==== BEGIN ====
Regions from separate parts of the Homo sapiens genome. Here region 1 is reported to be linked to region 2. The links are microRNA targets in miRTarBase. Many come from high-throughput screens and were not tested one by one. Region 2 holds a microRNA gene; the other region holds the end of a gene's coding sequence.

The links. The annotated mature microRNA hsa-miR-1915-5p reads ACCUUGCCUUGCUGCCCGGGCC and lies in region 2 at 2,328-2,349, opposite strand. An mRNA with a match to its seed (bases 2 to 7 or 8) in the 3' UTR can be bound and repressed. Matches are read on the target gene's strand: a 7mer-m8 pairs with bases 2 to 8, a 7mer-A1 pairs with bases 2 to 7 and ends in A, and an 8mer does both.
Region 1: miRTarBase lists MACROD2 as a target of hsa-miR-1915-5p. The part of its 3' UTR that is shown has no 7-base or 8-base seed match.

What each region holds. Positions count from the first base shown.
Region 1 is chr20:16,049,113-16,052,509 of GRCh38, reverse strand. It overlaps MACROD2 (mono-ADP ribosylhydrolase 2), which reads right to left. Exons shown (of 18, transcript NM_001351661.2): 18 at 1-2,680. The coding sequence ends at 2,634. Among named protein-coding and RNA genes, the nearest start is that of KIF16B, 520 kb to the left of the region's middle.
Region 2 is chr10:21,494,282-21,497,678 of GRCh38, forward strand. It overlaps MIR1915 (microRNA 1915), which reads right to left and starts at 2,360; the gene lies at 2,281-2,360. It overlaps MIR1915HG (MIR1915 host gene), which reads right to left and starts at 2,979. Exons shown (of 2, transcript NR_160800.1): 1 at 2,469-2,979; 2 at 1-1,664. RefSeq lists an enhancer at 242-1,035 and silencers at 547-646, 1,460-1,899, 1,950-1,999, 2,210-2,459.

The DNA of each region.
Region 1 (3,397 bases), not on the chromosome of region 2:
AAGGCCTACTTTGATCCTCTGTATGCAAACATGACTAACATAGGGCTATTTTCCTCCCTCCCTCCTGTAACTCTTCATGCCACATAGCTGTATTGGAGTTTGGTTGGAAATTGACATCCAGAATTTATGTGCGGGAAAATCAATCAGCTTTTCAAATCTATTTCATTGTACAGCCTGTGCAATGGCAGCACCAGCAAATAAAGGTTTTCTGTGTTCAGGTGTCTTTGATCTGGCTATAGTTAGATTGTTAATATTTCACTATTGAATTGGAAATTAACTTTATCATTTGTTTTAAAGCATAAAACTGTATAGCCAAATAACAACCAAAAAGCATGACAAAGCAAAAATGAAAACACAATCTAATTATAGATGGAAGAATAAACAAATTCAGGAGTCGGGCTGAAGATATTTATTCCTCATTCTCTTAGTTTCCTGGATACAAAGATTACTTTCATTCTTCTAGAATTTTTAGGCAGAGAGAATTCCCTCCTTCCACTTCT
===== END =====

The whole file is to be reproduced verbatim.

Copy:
Regions from separate parts of the Homo sapiens genome. Here region 1 is reported to be linked to region 2. The links are microRNA targets in miRTarBase. Many come from high-throughput screens and were not tested one by one. Region 2 holds a microRNA gene; the other region holds the end of a gene's coding sequence.

The links. The annotated mature microRNA hsa-miR-1915-5p reads ACCUUGCCUUGCUGCCCGGGCC and lies in region 2 at 2,328-2,349, opposite strand. An mRNA with a match to its seed (bases 2 to 7 or 8) in the 3' UTR can be bound and repressed. Matches are read on the target gene's strand: a 7mer-m8 pairs with bases 2 to 8, a 7mer-A1 pairs with bases 2 to 7 and ends in A, and an 8mer does both.
Region 1: miRTarBase lists MACROD2 as a target of hsa-miR-1915-5p. The part of its 3' UTR that is shown has no 7-base or 8-base seed match.

What each region holds. Positions count from the first base shown.
Region 1 is chr20:16,049,113-16,052,509 of GRCh38, reverse strand. It overlaps MACROD2 (mono-ADP ribosylhydrolase 2), which reads right to left. Exons shown (of 18, transcript NM_001351661.2): 18 at 1-2,680. The coding sequence ends at 2,634. Among named protein-coding and RNA genes, the nearest start is that of KIF16B, 520 kb to the left of the region's middle.
Region 2 is chr10:21,494,282-21,497,678 of GRCh38, forward strand. It overlaps MIR1915 (microRNA 1915), which reads right to left and starts at 2,360; the gene lies at 2,281-2,360. It overlaps MIR1915HG (MIR1915 host gene), which reads right to left and starts at 2,979. Exons shown (of 2, transcript NR_160800.1): 1 at 2,469-2,979; 2 at 1-1,664. RefSeq lists an enhancer at 242-1,035 and silencers at 547-646, 1,460-1,899, 1,950-1,999, 2,210-2,459.

The DNA of each region.
Region 1 (3,397 bases), not on the chromosome of region 2:
AAGGCCTACTTTGATCCTCTGTATGCAAACATGACTAACATAGGGCTATTTTCCTCCCTCCCTCCTGTAACTCTTCATGCCACATAGCTGTATTGGAGTTTGGTTGGAAATTGACATCCAGAATTTATGTGCGGGAAAATCAATCAGCTTTTCAAATCTATTTCATTGTACAGCCTGTGCAATGGCAGCACCAGCAAATAAAGGTTTTCTGTGTTCAGGTGTCTTTGATCTGGCTATAGTTAGATTGTTAATATTTCACTATTGAATTGGAAATTAACTTTATCATTTGTTTTAAAGCATAAAACTGTATAGCCAAATAACAACCAAAAAGCATGACAAAGCAAAAATGAAAACACAATCTAATTATAGATGGAAGAATAAACAAATTCAGGAGTCGGGCTGAAGATATTTATTCCTCATTCTCTTAGTTTCCTGGATACAAAGATTACTTTCATTCTTCTAGAATTTTTAGGCAGAGAGAATTCCCTCCTTCCACTTCT